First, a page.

At the time, too, I think that the assumption was that we could not afford to be too cautious.  The shock of 9/11, the anthrax, the general confusion suggested that it was now time not only to react by invading Afghanistan but to reshape the battlefield of the Middle East by being proactive.  By kick-starting democracy, we would transform the Middle East (for the better) for generations.

But, with everything that happened and the disputes about the war and motives behind it, and the military mission finally winding down in Iraq, I am completely baffled by the controversies over Koran-burning and mosque-building that have erupted this summer.  Although it was already clear months ago that some of the families of the victims were opposed to the mosque, it seemed to be confined to New York as a matter of local controversy.

What is the genesis of all this strife and contention?  Has it been generated by right-wing hacks looking for an additional edge in the upcoming elections?  Even if it were, why is the country so susceptible to this kind of manipulation?

Prior to this becoming a national issue, it seemed as if the talk had all been about an almost equally divisive matter:  illegal immigration.  And, there seems to have been rumblings, in the media at least, about the popular perception of Obama’s faith.  At the time, I heard that something like ten percent of Americans believe Obama is a Muslim.  I didn’t think much of it.  I suspect that similar numbers would show up if you asked people on the street if they thought he was an alien or an incarnation of a Hindu divinity.

It seems as if these two stories—immigration and Obama’s faith—somehow morphed into one, prompted by economic distress, a local dispute over a mosque, frustration over Afghanistan, the approaching 9/11 anniversary, and the approach of mid-term elections.  Certainly the media hasn’t helped.  It continually forces the debate into, ‘Are you for or against the mosque?’  But, the media cannot bear all the blame.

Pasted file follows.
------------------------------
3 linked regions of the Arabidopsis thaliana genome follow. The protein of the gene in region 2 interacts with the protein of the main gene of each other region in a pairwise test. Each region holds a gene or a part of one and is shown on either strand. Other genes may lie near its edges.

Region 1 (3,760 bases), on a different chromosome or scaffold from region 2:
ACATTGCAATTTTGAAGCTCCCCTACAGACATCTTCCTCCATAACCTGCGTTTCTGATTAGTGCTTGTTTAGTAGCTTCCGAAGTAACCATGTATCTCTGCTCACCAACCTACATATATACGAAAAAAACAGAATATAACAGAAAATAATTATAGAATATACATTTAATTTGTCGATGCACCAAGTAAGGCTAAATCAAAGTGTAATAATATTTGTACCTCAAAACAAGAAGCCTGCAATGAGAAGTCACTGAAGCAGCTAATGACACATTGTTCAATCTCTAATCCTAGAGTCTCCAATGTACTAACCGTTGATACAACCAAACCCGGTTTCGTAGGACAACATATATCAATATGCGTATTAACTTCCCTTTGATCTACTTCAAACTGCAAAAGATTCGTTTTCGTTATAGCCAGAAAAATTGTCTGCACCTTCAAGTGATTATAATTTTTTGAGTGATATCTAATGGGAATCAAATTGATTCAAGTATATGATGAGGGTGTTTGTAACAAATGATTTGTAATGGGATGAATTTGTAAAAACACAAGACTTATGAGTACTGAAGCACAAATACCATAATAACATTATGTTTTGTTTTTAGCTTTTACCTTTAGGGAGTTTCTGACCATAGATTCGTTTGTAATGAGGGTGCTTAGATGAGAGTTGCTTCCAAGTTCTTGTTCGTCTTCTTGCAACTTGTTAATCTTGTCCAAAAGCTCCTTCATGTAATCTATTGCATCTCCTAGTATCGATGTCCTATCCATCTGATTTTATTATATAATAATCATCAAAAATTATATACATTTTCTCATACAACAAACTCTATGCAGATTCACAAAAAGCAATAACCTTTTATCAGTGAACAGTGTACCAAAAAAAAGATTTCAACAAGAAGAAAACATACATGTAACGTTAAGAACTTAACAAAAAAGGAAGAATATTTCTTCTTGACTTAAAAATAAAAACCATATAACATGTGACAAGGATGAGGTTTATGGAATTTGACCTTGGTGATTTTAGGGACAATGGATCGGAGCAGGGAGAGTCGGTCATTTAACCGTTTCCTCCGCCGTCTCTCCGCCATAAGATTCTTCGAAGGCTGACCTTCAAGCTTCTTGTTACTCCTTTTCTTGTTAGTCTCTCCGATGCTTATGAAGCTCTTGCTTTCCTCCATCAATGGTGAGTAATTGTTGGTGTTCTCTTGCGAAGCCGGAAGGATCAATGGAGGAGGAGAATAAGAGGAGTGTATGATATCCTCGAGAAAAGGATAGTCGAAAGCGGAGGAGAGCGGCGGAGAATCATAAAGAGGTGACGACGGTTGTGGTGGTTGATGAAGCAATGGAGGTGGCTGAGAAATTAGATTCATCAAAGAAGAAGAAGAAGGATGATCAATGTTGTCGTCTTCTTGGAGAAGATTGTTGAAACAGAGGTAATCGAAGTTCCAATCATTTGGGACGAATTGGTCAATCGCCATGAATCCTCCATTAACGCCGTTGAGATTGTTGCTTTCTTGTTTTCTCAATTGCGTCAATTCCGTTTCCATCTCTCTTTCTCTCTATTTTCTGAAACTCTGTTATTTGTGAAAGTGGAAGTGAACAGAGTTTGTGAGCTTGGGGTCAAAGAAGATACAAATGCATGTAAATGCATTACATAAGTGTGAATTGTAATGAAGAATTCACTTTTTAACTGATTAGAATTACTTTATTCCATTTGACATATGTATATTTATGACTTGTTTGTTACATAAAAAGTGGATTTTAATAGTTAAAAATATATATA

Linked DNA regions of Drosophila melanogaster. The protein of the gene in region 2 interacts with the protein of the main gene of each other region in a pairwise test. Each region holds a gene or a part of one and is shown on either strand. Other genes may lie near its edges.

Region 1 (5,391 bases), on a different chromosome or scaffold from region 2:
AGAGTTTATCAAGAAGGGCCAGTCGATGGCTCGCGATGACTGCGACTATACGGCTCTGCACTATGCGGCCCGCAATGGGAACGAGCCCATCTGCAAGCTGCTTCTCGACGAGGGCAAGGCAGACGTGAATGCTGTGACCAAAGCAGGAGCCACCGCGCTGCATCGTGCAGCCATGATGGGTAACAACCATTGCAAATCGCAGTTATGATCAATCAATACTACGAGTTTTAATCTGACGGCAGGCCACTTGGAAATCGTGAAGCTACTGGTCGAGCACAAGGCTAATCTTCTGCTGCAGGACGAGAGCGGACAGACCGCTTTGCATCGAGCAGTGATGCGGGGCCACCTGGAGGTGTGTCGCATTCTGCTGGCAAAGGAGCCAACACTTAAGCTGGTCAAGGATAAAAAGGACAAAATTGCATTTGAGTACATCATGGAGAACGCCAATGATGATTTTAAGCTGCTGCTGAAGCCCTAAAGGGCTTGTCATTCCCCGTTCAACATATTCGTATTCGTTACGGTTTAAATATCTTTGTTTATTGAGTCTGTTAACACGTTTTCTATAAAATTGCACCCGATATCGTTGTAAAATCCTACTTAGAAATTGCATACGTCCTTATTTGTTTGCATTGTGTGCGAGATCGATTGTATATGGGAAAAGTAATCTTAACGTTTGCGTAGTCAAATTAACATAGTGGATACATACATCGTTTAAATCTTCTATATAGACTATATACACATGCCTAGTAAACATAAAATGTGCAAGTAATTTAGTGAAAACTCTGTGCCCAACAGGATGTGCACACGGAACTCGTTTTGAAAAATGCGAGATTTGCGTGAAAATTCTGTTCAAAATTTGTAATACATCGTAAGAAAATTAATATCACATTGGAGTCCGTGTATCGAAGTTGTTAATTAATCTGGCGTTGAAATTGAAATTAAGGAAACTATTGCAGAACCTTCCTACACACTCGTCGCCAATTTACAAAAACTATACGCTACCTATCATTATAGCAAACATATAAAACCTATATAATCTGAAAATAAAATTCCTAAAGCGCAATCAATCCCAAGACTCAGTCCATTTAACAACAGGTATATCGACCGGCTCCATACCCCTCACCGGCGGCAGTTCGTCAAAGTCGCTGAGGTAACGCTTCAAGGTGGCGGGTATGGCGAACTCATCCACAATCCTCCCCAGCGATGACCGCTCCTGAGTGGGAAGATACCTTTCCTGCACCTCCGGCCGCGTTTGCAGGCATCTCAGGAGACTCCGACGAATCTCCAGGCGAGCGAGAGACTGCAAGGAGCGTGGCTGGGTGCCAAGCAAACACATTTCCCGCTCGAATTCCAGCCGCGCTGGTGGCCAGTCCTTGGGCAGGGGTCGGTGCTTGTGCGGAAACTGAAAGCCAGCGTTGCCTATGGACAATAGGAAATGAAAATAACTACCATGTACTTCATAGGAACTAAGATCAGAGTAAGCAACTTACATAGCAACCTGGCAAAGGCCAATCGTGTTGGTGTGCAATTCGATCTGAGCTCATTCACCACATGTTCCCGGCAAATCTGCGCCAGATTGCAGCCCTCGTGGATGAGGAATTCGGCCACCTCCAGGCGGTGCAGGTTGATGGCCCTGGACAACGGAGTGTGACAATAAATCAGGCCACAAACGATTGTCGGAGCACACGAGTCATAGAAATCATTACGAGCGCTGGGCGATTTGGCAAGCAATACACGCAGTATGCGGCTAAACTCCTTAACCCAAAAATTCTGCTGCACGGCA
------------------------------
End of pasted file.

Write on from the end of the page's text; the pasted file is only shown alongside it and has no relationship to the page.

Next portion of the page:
We have already seen the Tea Party rise up, primarily in matters of economics and government power, but also immigration.  I had always associated the Tea Party primarily with the Ron Paul wing of the Republican Party, but it seems to be increasingly under the sway of people like Sarah Palin and Glenn Beck.  Ron Paul has admirably come out very strongly against the protests against the mosque.

I do not know if it is right to link the Tea Party with the anti-mosque brigades, but what a pity if that turns out to be the case.  I have had the greatest admiration for Ron Paul’s crusade for republican government and the eloquence with which he has made the case for sound money and liberty.  What a pity if the Tea Party movement should be swallowed up in American chauvinism.

But, now that the 9/11 anniversary has passed and the pastor in Florida has said that he will “never” burn the Koran, what is next?  Is this controversy really about Islam, or is it about American frustrations, primarily on the right but also within the rattled middle of the country?

I wonder, too, if Bush’s war in Iraq had not provided a kind of positive outlet for the anger that Americans were bound to direct at Islam at some point.  I certainly remember my initial reactions following 9/11, even though I knew at the time that those feelings were irrational and would pass.  Now that the Iraq War is winding down, but Afghanistan grinds on, might there be a growing sense of American impotence that tends towards people taking matters into their own hands?